Case 17: Conduct Disorder – Bill Franklin
1. According to the American Psychological Association (APA, 1994, 2000), the diagnosis of conduct disorder is linked to what specific factors in the child’s life?
Conduct disorder has been linked to such factors as parental rejection or neglect, inconsistent and often harsh child-rearing practices, physical or sexual abuse, lack of supervision, early institutional living, frequent changes of caretakers, peer rejection, a delinquent peer group, and neighborhood violence

2. What was the first sign of trouble for Billy, indicating that he might have a behavioral disorder?
The first clear sign of trouble came toward the end of 3rd grade, when Billy was still 9 years old. Jennifer received a phone call at her day job in a grocery store from the vice-principal informing her that Billy had been in a fight and was going to sit out recess for the rest of the week. Billy had hit another child after the child had called Billy a “retard.”

3. What other behavioral problems might children have, in addition to conduct disorder that makes it difficult for them to succeed in an academic setting?
Individuals with conduct disorder have a heightened prevalence of learning disorders, ADHD, anxiety disorders, mood disorders, or substance related disorders.

4. Although boys seem to receive the diagnosis of conduct disorder more often than girls, both sexes can manifest this disorder. How do behaviors differ in males and females who have been diagnosed with conduct disorder?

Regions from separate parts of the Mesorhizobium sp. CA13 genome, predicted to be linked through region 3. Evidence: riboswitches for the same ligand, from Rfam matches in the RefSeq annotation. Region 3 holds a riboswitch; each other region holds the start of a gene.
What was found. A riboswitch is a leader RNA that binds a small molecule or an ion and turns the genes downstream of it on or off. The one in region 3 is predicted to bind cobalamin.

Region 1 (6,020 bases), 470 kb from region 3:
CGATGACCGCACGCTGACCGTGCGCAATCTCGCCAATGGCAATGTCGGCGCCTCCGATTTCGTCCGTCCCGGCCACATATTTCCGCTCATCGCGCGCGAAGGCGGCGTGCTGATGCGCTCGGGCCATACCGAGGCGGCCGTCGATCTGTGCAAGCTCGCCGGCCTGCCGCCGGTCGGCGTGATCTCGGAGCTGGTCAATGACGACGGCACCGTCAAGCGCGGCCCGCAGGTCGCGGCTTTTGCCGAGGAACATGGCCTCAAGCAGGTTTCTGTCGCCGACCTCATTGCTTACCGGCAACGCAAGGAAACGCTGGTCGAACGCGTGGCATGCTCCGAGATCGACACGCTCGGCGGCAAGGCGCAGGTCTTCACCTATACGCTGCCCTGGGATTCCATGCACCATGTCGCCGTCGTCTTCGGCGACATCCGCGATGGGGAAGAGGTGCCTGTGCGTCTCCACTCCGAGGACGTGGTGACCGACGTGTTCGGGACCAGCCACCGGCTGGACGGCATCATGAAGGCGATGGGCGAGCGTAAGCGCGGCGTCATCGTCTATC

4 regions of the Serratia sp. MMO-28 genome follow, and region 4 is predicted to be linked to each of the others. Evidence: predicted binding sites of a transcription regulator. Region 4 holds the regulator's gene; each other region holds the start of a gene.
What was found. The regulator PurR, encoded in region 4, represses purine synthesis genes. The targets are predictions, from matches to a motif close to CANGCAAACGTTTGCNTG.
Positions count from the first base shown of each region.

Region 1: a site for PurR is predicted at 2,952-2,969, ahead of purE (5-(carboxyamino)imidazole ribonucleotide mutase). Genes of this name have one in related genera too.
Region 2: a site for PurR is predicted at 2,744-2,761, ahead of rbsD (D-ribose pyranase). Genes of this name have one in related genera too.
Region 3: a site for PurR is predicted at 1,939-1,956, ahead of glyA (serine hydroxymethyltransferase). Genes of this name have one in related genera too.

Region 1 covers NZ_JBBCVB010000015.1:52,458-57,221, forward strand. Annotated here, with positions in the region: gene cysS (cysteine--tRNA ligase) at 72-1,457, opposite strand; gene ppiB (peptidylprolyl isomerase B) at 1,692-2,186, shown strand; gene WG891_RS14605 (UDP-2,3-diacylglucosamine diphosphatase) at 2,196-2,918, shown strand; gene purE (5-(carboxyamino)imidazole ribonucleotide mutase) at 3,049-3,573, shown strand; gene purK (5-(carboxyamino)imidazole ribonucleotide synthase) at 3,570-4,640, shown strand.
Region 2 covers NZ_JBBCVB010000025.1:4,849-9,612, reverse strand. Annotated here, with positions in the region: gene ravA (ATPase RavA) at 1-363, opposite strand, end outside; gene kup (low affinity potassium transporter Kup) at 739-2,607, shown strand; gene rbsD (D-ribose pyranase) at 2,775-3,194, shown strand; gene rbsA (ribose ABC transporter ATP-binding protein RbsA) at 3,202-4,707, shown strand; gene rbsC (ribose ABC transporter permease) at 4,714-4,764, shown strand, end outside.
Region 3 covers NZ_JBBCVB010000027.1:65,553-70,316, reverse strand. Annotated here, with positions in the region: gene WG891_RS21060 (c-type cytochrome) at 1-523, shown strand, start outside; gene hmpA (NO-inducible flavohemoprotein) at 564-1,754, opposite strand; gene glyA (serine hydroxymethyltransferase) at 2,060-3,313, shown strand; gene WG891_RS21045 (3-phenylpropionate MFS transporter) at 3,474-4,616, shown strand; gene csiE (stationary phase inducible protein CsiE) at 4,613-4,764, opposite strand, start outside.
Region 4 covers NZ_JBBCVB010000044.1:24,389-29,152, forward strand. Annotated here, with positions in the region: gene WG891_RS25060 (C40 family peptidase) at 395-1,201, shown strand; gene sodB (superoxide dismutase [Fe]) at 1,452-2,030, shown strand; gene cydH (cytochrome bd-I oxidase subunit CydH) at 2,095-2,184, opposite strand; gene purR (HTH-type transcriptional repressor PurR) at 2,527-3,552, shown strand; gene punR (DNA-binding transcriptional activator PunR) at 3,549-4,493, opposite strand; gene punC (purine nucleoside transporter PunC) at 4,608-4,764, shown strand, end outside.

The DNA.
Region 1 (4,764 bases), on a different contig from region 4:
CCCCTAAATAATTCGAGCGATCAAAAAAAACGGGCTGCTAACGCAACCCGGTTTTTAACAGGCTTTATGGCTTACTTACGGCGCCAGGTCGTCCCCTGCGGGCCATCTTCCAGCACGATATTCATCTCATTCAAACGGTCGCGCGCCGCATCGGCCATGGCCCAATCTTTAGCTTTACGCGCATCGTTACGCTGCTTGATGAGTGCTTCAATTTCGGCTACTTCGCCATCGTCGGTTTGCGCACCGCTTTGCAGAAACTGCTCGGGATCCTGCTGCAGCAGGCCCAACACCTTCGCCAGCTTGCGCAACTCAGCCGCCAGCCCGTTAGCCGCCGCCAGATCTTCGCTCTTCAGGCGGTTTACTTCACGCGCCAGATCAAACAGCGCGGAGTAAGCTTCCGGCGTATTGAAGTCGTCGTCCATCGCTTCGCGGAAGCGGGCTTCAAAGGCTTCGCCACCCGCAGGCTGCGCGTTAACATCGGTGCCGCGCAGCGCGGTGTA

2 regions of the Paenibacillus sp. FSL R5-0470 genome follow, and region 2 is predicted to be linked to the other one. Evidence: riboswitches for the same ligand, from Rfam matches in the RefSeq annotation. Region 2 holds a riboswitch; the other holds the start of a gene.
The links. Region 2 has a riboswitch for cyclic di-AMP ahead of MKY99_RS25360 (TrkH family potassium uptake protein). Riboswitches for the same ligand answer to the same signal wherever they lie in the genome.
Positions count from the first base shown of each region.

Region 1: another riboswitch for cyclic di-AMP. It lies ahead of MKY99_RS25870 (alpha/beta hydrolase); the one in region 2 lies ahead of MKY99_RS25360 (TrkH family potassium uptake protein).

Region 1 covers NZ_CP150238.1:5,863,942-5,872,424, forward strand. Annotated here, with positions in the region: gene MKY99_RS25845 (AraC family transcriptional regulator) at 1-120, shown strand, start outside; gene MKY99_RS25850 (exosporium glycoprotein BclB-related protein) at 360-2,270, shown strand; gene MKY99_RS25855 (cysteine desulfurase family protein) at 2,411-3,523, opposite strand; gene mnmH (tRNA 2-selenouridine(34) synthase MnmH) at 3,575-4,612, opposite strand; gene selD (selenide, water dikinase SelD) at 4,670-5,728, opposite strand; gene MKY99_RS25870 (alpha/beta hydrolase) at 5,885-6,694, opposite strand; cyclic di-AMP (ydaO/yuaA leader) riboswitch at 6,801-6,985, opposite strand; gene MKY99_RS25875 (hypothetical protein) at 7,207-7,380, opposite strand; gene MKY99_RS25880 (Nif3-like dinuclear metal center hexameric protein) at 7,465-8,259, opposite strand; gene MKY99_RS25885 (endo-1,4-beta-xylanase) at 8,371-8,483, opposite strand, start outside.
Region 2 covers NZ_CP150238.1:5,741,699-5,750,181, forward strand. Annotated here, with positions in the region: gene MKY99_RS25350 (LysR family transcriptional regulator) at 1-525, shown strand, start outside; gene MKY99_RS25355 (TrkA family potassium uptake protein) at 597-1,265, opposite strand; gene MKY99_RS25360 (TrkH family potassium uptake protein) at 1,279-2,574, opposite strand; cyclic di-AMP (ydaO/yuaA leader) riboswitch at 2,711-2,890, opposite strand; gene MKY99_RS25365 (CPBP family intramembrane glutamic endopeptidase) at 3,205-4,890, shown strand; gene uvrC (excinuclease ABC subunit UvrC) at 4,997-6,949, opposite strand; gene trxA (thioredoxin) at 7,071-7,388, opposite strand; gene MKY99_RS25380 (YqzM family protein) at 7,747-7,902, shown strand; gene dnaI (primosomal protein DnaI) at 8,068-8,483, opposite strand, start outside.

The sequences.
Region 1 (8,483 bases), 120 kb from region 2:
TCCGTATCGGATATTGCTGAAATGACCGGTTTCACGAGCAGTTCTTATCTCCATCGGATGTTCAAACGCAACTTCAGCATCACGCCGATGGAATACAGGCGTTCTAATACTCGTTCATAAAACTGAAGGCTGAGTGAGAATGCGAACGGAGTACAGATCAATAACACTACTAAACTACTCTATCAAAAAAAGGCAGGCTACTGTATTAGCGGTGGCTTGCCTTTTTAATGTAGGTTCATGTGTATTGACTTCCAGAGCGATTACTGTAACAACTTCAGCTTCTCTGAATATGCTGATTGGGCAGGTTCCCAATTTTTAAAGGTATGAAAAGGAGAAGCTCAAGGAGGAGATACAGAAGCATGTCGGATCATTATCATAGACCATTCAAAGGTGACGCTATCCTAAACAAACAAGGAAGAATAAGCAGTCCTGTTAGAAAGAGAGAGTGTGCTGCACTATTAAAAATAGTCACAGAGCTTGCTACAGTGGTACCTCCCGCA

Boys frequently exhibit fighting, stealing, and school discipline problems.
Girls are more likely to exhibit lying, truancy, running away, substance ues, and prostitution.

5. As he got older, what activities did Billy demonstrate that suggested he had a major behavioral problem?
His behavior worsened through fourth and fifth grades with constant fighting with his mother, uncontrollable temper outbursts, throwing things in class, running away from a class field trip, sneaking into rated-R movies, and vandalism.

6. When was Billy finally forced to seek professional therapy regarding his behaviors?
After Billy was sent to the library for making rude comments to his teacher and lighting fire to a book inside of the library, the school chose to have Dr. Constanti assess him.

7. Why did Billy’s mother have to take the clinical assessment tests regarding Billy’s behavior?
Because Jennifer was despondent, Dr. Constanti chose to administer a series of structured assessments.